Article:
EU decides against tinkering with flagship nature directives

After undergoing a much-criticised European Commission-helmed 'fitness check', the EU's main nature directives have been ruled fit for purpose and will not be rewritten or weakened, in a huge win for environmentalists.

Commissioners Timmermans and Vella were tasked with overseeing the 'fitness check' of the nature directives. Photo: European Commission

Commissioners Timmermans and Vella were tasked with overseeing the 'fitness check' of the nature directives. Photo: European Commission

The executive yesterday (7 December) confirmed what many NGOs and environmental groups hoped would happen: the Birds and Habitats Directives will not be reopened and tinkered with. Instead, the Commission will focus on better implementing the existing legislation.

As part of the Juncker Commission’s focus on ‘Better Regulation’, it was decided in 2014 that the two directives would be scrutinised by the Regulatory Fitness and Performance Programme (REFIT). President Jean-Claude Juncker even suggested that the two laws could be merged into a “more modern piece of legislation”.

That decision caused unprecedented public outcry; more than half a million Europeans responded in record numbers to a Commission consultation on the review, emphasising how important environmental issues are to EU citizens.

Room for improvement

Environment Commissioner Karmenu Vella, who together with First Vice-President Frans Timmermans was tasked with overseeing the review, today said that the directives “remain relevant and fit for purpose”. Malta’s Commissioner added that they will not be “opened” and added that the next step will be to “make sure that they are implemented in the most effective and efficient way”.

Although it was decided that the directives will not be re-opened, the Commission did identify a number of areas in which improvements can be made, including insufficient management and investment in the Natura 2000 network of protected sites.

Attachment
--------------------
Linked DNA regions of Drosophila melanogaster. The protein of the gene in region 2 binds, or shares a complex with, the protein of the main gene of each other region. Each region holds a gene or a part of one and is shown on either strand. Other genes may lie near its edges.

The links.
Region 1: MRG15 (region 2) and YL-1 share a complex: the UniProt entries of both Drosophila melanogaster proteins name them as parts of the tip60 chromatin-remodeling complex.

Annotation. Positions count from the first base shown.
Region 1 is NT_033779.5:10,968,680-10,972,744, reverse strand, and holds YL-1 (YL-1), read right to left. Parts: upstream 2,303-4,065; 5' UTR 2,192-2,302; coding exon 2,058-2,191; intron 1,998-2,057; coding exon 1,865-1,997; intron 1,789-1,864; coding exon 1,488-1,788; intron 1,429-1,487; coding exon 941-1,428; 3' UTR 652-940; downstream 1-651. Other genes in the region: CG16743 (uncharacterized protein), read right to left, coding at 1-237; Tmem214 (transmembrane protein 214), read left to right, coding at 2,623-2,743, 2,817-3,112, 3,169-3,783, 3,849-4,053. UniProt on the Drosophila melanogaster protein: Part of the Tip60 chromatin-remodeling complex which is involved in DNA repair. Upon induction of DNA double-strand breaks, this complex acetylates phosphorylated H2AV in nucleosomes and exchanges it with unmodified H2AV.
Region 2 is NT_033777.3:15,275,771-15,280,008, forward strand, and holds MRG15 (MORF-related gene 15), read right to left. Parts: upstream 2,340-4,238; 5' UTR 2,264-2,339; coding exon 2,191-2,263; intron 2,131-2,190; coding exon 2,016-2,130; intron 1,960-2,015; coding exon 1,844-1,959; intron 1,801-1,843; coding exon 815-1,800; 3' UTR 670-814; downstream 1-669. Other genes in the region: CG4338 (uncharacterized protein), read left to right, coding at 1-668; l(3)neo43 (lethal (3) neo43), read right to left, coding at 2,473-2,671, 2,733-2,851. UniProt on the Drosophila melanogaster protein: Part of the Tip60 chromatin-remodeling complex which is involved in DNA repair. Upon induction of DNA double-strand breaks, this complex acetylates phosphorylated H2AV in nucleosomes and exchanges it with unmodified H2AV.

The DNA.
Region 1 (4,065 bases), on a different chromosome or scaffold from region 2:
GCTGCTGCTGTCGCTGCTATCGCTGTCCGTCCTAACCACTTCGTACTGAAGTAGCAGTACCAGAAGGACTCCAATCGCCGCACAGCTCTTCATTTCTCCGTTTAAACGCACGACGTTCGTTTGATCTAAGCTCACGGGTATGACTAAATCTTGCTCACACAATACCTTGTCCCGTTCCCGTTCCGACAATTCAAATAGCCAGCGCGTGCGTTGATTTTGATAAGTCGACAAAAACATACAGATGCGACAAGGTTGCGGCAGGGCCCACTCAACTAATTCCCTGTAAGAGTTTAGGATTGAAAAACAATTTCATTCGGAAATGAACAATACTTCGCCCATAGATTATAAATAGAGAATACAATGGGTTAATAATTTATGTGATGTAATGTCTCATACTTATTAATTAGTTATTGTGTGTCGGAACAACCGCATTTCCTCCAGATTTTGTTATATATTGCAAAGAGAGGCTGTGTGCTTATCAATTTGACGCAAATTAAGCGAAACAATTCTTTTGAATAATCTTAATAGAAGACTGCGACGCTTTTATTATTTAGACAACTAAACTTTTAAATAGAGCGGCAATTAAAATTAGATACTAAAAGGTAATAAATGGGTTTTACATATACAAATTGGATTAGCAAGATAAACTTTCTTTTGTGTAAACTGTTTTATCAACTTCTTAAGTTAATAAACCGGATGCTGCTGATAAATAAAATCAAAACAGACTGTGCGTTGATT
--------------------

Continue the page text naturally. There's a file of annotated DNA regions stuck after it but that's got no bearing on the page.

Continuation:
The executive also insisted that the directives could be made to work better with other sectors, such as energy, agriculture and fisheries.

As a result, an Action Plan will be drawn up, which will suggest holding regular meetings with local stakeholders, so that implementation challenges can be better understood at both a local and EU level. The Committee of Regions will also be closely involved going forward.

From an environmentalist point of view, it was very much a case of ‘if it isn’t broke, don’t fix it’ from when the announcement to review the directives was first made two years ago. Robbie Blake of Friends of the Earth Europe said that keeping the laws as they are was “a no-brainer” and added that the directives “should never have been in doubt”, just for the sake of “cutting so-called ‘redtape’”.

CAP overhaul

Andreas Baumueller, WWF Europe’s head of natural resources, welcomed the Commission’s decision to focus on better implementing the legislation, insisting that “the best law is not worth the paper it is written on if it is not sufficiently implemented!”

The European Environmental Bureau’s Pieter de Pous used the opportunity to call into question the EU’s Common Agriculture Policy, which he accused of “rewarding the biggest farms which pollute the most”. He called on the Commission to “overhaul” the CAP.

The Juncker Commission made ‘Better Regulation’ a cornerstone of its mandate from the very beginning, in response to accusations that Brussels is mired in red tape and bureaucracy. But the REFIT programme has been criticised for putting question marks over entire pieces of legislation, rather than scrutinising specific aspects of EU laws.

Samual Morgan, EurActiv.com

This article first appeared on EurActiv, an edie content partner

 


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